Enforcing a mechanics lien can be an expensive, yet sometimes necessary, step to securing your right to payment. A fair amount of the expenses goes to the attorneys who litigate the case. Florida’s lien laws attempt to correct this imbalance by providing the award of attorney fees if the claimant is a “prevailing party.” But deciding who the prevailing party is isn’t always as clear-cut as it seems.
Construction litigation can be complex, and in many instances, there may be small victories for each party. As a recent Florida Court of Appeals case highlighted, determining the prevailing party for attorney fees isn’t as straightforward as it seems.
Award of attorney fees in Florida
In Florida, to be entitled to attorney fees, there must be some basis — such as a statutory right or a contractual provision providing for the award of attorney fees. For lien enforcement actions, there is a statutory basis built in directly to the law under Fla. Stat. §713.29:
“In any action brought to enforce a lien or to enforce a claim against a bond under this part, the prevailing party is entitled to recover a reasonable fee for the services of her or his attorney for trial and appeal or for arbitration, in an amount to be determined by the court…”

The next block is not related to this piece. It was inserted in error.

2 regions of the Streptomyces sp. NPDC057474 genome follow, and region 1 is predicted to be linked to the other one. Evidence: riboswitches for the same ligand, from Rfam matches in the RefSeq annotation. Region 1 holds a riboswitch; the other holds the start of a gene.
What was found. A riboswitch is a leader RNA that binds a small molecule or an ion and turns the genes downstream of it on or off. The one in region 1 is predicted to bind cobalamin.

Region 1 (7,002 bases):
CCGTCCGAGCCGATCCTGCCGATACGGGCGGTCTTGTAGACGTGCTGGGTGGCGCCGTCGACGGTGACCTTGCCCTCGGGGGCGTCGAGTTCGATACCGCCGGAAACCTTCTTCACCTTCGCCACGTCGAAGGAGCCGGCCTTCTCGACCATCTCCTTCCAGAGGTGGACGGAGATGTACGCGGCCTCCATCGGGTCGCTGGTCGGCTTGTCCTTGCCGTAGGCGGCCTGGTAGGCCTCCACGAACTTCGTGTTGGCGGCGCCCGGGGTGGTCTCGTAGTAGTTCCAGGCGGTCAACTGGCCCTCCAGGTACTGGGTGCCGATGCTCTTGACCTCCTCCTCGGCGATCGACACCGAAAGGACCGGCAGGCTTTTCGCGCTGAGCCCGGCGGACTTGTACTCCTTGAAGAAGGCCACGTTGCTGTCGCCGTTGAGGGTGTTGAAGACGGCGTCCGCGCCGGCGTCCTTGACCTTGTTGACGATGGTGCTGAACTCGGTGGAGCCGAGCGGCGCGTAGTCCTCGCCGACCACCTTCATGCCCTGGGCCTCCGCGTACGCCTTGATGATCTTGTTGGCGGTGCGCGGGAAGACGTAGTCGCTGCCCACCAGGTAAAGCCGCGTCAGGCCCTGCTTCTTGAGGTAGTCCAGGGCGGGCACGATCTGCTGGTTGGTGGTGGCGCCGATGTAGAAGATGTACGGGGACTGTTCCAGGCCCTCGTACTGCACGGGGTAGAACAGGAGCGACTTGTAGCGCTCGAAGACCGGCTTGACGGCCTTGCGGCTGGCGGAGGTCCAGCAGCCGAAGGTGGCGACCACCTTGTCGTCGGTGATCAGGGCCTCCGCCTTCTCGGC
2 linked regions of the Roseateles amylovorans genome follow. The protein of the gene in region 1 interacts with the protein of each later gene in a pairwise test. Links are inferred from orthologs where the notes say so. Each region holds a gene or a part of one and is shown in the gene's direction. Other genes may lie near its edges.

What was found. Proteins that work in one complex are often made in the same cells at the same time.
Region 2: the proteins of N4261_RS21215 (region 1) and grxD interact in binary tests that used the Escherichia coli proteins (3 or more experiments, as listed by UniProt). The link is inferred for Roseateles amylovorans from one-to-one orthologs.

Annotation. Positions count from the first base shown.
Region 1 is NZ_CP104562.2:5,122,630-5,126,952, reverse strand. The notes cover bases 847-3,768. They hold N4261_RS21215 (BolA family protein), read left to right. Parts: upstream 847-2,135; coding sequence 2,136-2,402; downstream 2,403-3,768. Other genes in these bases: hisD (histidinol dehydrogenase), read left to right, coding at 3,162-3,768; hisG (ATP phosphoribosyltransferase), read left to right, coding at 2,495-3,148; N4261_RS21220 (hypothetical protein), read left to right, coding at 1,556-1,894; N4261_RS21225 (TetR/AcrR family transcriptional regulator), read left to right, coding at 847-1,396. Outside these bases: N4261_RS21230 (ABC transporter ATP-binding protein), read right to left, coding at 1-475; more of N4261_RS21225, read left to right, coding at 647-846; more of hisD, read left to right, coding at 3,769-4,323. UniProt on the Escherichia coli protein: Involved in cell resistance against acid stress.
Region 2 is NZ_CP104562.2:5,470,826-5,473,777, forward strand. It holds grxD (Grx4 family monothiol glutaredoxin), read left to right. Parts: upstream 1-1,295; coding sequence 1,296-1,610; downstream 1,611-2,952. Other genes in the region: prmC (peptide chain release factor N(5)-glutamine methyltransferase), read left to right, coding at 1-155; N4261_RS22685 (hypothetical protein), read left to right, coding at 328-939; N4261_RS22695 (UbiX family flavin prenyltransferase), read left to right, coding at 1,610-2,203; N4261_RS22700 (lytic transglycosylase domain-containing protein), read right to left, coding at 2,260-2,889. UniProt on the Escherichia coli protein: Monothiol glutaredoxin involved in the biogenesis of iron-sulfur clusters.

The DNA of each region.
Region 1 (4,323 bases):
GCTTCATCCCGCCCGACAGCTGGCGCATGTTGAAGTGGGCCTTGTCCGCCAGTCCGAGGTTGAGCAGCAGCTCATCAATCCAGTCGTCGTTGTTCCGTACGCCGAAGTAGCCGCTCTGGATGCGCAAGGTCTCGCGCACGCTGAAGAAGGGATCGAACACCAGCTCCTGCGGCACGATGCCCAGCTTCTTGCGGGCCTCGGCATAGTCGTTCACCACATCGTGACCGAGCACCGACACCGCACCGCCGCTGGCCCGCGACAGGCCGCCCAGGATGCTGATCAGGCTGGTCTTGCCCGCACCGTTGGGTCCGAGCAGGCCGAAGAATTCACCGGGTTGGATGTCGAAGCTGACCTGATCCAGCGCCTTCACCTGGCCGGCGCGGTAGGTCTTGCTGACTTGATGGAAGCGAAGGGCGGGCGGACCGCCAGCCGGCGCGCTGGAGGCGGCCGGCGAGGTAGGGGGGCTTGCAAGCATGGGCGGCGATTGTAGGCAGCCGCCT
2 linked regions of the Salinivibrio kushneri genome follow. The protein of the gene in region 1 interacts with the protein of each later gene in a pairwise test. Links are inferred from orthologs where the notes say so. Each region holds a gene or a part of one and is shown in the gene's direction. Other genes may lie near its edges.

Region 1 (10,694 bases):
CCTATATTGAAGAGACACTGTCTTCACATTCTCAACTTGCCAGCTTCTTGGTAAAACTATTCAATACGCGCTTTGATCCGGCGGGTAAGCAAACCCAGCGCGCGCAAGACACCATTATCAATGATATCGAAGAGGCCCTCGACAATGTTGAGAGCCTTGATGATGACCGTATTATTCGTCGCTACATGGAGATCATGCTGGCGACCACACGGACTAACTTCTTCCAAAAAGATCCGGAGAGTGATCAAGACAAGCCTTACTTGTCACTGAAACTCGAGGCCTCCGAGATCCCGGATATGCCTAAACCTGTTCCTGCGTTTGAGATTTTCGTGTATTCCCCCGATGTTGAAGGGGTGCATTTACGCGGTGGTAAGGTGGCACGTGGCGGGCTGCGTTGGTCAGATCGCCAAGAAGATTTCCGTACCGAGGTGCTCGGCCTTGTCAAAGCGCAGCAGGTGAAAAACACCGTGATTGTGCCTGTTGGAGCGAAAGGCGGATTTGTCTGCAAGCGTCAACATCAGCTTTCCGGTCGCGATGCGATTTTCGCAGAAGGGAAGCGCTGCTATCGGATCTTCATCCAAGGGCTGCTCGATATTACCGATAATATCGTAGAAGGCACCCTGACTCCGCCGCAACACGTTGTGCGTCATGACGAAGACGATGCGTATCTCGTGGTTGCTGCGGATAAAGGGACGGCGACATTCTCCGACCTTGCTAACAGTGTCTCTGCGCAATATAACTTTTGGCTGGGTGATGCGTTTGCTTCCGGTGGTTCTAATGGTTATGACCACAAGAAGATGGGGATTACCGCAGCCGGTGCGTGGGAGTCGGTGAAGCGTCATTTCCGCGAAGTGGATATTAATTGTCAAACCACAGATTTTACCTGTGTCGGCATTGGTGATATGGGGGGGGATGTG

Note, however, that the court does have the discretion to determine whether or not there is even a prevailing party in the first place. Meaning, in some cases, no attorney fees will be awarded. And there are a lot of factors that the court will consider — including setoffs from other related cases, as you’ll see in the following case.
Set-offs are a consideration when deciding the prevailing party
The case in question is Hayward Baker, Inc. v. Westfield Insurance Co. & The Diaz Fritz Group, Inc.
- General Contractor: Diaz Fritz Group, Inc. (Diaz)
- Subcontractor: Hayward Baker, Inc. (Baker)
Diaz was the general contractor on a project for the construction of additions to the University Community Hospital in Carrollwood, Florida. Baker was hired as a subcontractor to perform foundational work for the project under a $290,000 subcontract.